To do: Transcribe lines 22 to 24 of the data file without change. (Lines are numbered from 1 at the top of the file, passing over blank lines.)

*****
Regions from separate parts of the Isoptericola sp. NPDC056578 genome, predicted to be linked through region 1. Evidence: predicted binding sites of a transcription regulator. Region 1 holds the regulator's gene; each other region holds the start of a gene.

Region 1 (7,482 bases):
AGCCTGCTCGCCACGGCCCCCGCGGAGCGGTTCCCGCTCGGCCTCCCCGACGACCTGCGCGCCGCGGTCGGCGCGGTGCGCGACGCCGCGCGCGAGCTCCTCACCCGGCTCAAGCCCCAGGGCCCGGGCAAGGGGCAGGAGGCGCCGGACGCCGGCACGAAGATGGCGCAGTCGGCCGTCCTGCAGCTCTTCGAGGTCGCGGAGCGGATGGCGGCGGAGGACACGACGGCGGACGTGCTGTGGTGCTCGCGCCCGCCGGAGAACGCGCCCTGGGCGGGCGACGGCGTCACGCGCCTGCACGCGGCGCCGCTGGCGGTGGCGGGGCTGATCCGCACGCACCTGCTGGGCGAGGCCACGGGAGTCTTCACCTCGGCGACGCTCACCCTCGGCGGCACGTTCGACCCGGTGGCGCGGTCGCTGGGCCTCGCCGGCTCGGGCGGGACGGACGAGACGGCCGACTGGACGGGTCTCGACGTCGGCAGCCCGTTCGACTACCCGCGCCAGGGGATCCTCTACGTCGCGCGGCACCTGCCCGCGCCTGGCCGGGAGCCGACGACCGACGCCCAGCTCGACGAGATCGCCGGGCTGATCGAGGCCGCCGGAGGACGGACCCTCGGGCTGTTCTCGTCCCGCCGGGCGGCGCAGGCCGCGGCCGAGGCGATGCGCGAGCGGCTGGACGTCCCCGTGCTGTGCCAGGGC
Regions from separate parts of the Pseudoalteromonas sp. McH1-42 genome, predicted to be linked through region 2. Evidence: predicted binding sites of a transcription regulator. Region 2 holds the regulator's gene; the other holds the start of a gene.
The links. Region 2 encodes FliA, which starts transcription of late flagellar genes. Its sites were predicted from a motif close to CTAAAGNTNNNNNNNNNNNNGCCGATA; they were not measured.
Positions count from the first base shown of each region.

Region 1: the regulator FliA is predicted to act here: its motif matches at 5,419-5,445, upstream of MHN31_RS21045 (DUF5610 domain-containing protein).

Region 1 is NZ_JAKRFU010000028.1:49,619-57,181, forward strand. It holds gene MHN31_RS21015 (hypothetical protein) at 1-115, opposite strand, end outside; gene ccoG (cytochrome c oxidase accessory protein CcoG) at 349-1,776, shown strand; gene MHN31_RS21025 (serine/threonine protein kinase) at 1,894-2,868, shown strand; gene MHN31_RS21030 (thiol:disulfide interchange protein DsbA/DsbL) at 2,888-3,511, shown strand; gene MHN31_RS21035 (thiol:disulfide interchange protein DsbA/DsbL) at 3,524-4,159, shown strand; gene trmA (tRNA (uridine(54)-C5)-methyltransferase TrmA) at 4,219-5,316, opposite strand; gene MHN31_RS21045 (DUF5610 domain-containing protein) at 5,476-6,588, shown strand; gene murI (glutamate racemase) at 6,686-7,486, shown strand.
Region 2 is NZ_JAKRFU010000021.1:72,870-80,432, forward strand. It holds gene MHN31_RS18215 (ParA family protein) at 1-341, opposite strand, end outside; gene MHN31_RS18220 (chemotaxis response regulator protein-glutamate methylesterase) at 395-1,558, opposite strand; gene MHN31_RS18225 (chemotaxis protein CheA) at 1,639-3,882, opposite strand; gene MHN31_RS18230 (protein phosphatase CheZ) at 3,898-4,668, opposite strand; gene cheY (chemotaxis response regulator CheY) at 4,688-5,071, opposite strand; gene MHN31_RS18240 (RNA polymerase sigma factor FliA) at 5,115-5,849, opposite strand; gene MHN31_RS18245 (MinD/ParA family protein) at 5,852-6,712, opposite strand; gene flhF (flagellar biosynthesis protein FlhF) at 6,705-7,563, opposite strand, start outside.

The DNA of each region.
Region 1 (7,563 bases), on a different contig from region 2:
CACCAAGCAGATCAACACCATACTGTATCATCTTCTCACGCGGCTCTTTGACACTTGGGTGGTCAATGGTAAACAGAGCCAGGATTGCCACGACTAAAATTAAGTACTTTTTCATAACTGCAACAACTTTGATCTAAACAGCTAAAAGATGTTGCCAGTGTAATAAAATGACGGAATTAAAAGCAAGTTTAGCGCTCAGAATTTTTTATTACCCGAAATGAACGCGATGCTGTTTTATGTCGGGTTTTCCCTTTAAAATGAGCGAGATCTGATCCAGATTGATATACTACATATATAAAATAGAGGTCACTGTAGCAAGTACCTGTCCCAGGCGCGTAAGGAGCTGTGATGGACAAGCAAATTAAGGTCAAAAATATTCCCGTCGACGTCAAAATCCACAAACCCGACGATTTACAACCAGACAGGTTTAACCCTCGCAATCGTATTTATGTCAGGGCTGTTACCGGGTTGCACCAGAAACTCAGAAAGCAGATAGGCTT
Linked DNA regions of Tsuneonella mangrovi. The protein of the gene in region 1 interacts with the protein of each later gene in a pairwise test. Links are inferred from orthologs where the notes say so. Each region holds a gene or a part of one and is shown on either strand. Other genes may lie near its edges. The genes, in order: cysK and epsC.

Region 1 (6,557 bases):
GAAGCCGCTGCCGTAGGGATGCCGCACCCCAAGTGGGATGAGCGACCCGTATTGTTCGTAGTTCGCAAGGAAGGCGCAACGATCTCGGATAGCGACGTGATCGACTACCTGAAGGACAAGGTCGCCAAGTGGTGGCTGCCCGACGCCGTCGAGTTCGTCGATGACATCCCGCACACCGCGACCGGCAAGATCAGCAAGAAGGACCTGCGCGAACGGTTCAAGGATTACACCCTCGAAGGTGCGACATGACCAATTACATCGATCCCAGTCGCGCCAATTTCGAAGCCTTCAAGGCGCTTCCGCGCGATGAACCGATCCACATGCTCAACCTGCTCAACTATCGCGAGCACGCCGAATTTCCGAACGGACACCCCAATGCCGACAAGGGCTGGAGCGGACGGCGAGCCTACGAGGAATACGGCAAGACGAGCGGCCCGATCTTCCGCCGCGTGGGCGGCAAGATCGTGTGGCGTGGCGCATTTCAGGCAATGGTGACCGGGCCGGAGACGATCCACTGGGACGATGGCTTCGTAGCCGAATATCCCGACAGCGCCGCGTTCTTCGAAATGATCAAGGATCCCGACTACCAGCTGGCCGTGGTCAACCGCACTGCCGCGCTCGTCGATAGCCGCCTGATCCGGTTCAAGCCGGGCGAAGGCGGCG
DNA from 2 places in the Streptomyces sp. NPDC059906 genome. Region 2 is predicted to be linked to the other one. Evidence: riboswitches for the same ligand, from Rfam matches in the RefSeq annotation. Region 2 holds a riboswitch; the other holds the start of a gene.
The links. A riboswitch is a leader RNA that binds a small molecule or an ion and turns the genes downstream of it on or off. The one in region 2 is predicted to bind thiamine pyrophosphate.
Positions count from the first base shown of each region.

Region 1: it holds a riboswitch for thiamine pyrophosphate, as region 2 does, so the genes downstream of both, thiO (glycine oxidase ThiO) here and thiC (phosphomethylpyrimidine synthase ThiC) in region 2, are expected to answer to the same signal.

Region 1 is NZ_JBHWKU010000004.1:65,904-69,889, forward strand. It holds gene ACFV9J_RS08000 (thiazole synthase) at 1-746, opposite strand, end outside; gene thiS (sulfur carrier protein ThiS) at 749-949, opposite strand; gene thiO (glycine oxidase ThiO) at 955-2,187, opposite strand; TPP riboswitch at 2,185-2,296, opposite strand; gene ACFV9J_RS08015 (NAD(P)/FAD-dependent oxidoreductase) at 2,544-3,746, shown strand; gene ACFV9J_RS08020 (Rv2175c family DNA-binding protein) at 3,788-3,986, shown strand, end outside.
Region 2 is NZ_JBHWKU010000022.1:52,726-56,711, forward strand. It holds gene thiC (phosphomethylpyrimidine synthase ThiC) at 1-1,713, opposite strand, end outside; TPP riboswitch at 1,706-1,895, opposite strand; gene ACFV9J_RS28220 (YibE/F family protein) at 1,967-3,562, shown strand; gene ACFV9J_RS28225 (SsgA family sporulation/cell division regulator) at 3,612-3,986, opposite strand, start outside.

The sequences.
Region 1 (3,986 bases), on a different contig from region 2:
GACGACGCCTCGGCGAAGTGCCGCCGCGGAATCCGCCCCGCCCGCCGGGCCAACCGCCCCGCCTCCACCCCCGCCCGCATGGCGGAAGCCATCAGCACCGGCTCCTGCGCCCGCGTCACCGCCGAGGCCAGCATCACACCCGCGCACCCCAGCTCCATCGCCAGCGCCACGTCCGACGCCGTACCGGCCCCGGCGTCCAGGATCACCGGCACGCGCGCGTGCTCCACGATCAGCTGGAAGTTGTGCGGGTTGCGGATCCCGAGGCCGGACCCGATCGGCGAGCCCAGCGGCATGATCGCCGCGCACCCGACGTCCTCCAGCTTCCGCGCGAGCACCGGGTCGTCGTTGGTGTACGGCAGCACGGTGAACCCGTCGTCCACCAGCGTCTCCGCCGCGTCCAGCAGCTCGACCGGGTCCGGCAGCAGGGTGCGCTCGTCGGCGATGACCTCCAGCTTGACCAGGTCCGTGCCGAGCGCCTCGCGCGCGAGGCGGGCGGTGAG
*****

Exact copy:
The sequences.
Region 1 (3,986 bases), on a different contig from region 2:
GACGACGCCTCGGCGAAGTGCCGCCGCGGAATCCGCCCCGCCCGCCGGGCCAACCGCCCCGCCTCCACCCCCGCCCGCATGGCGGAAGCCATCAGCACCGGCTCCTGCGCCCGCGTCACCGCCGAGGCCAGCATCACACCCGCGCACCCCAGCTCCATCGCCAGCGCCACGTCCGACGCCGTACCGGCCCCGGCGTCCAGGATCACCGGCACGCGCGCGTGCTCCACGATCAGCTGGAAGTTGTGCGGGTTGCGGATCCCGAGGCCGGACCCGATCGGCGAGCCCAGCGGCATGATCGCCGCGCACCCGACGTCCTCCAGCTTCCGCGCGAGCACCGGGTCGTCGTTGGTGTACGGCAGCACGGTGAACCCGTCGTCCACCAGCGTCTCCGCCGCGTCCAGCAGCTCGACCGGGTCCGGCAGCAGGGTGCGCTCGTCGGCGATGACCTCCAGCTTGACCAGGTCCGTGCCGAGCGCCTCGCGCGCGAGGCGGGCGGTGAG